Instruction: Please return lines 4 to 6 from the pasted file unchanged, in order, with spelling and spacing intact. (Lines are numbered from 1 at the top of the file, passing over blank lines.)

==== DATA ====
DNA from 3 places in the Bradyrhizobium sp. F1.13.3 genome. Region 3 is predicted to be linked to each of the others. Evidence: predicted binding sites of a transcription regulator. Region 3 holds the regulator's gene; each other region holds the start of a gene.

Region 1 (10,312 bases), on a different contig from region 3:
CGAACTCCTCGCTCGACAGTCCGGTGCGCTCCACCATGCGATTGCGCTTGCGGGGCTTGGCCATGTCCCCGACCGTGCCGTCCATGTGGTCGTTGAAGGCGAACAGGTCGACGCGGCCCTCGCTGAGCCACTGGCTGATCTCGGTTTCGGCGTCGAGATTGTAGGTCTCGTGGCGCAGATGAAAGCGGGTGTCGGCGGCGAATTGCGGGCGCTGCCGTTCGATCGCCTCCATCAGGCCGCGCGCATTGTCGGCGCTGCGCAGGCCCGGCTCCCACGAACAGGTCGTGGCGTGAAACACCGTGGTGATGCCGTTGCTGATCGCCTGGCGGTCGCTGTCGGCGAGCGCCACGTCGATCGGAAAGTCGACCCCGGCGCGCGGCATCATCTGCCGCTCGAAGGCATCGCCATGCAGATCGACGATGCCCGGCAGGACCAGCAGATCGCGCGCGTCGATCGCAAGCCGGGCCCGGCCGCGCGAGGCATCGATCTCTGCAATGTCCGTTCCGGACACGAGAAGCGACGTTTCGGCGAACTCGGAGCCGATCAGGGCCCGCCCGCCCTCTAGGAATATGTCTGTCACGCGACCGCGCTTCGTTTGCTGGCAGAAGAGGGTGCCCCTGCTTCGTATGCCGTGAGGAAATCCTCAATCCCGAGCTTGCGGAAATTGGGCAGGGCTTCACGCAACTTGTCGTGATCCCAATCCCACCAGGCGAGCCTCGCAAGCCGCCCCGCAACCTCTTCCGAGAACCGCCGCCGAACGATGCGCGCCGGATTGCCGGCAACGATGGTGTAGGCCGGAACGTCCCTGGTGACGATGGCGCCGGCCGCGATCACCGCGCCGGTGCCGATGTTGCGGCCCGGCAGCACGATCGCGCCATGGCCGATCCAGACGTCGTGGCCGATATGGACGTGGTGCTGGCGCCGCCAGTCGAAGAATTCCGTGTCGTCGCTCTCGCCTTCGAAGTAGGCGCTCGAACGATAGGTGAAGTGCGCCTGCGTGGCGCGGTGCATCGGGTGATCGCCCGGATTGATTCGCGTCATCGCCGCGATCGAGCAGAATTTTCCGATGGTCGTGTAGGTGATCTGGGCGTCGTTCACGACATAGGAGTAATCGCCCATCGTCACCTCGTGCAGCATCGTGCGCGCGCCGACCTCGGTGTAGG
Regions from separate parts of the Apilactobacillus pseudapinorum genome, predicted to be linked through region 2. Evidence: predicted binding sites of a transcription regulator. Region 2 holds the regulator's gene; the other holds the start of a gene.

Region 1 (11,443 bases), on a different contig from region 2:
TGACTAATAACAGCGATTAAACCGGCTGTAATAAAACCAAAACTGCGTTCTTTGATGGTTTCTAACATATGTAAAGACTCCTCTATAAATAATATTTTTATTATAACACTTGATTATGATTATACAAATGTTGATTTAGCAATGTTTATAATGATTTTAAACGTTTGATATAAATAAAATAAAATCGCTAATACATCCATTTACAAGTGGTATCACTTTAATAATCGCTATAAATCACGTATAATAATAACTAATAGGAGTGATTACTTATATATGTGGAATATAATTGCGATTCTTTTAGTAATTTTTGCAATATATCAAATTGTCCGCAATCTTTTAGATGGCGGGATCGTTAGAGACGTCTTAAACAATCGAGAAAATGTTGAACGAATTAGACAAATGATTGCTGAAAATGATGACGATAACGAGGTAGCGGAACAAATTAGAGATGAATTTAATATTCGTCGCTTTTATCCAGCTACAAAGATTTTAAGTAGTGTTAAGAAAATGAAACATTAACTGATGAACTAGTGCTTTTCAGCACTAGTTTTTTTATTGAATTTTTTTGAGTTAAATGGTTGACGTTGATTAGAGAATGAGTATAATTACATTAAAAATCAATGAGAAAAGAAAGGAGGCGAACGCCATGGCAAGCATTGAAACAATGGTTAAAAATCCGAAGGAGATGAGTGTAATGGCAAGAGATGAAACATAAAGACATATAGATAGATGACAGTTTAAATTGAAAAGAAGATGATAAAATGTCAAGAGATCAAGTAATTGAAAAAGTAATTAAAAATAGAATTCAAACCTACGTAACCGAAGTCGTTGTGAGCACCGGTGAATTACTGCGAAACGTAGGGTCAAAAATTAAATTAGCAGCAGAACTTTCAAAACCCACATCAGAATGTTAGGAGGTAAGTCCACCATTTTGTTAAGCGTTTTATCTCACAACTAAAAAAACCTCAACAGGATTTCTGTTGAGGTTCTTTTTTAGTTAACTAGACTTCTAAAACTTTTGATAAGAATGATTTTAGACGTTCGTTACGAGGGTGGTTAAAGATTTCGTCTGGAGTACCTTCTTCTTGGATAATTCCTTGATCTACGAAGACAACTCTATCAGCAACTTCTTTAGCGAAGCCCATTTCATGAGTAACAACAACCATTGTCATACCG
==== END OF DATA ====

Regions from separate parts of the Apilactobacillus pseudapinorum genome, predicted to be linked through region 2. Evidence: predicted binding sites of a transcription regulator. Region 2 holds the regulator's gene; the other holds the start of a gene.

Region 1 (11,443 bases), on a different contig from region 2:
TGACTAATAACAGCGATTAAACCGGCTGTAATAAAACCAAAACTGCGTTCTTTGATGGTTTCTAACATATGTAAAGACTCCTCTATAAATAATATTTTTATTATAACACTTGATTATGATTATACAAATGTTGATTTAGCAATGTTTATAATGATTTTAAACGTTTGATATAAATAAAATAAAATCGCTAATACATCCATTTACAAGTGGTATCACTTTAATAATCGCTATAAATCACGTATAATAATAACTAATAGGAGTGATTACTTATATATGTGGAATATAATTGCGATTCTTTTAGTAATTTTTGCAATATATCAAATTGTCCGCAATCTTTTAGATGGCGGGATCGTTAGAGACGTCTTAAACAATCGAGAAAATGTTGAACGAATTAGACAAATGATTGCTGAAAATGATGACGATAACGAGGTAGCGGAACAAATTAGAGATGAATTTAATATTCGTCGCTTTTATCCAGCTACAAAGATTTTAAGTAGTGTTAAGAAAATGAAACATTAACTGATGAACTAGTGCTTTTCAGCACTAGTTTTTTTATTGAATTTTTTTGAGTTAAATGGTTGACGTTGATTAGAGAATGAGTATAATTACATTAAAAATCAATGAGAAAAGAAAGGAGGCGAACGCCATGGCAAGCATTGAAACAATGGTTAAAAATCCGAAGGAGATGAGTGTAATGGCAAGAGATGAAACATAAAGACATATAGATAGATGACAGTTTAAATTGAAAAGAAGATGATAAAATGTCAAGAGATCAAGTAATTGAAAAAGTAATTAAAAATAGAATTCAAACCTACGTAACCGAAGTCGTTGTGAGCACCGGTGAATTACTGCGAAACGTAGGGTCAAAAATTAAATTAGCAGCAGAACTTTCAAAACCCACATCAGAATGTTAGGAGGTAAGTCCACCATTTTGTTAAGCGTTTTATCTCACAACTAAAAAAACCTCAACAGGATTTCTGTTGAGGTTCTTTTTTAGTTAACTAGACTTCTAAAACTTTTGATAAGAATGATTTTAGACGTTCGTTACGAGGGTGGTTAAAGATTTCGTCTGGAGTACCTTCTTCTTGGATAATTCCTTGATCTACGAAGACAACTCTATCAGCAACTTCTTTAGCGAAGCCCATTTCATGAGTAACAACAACCATTGTCATACCG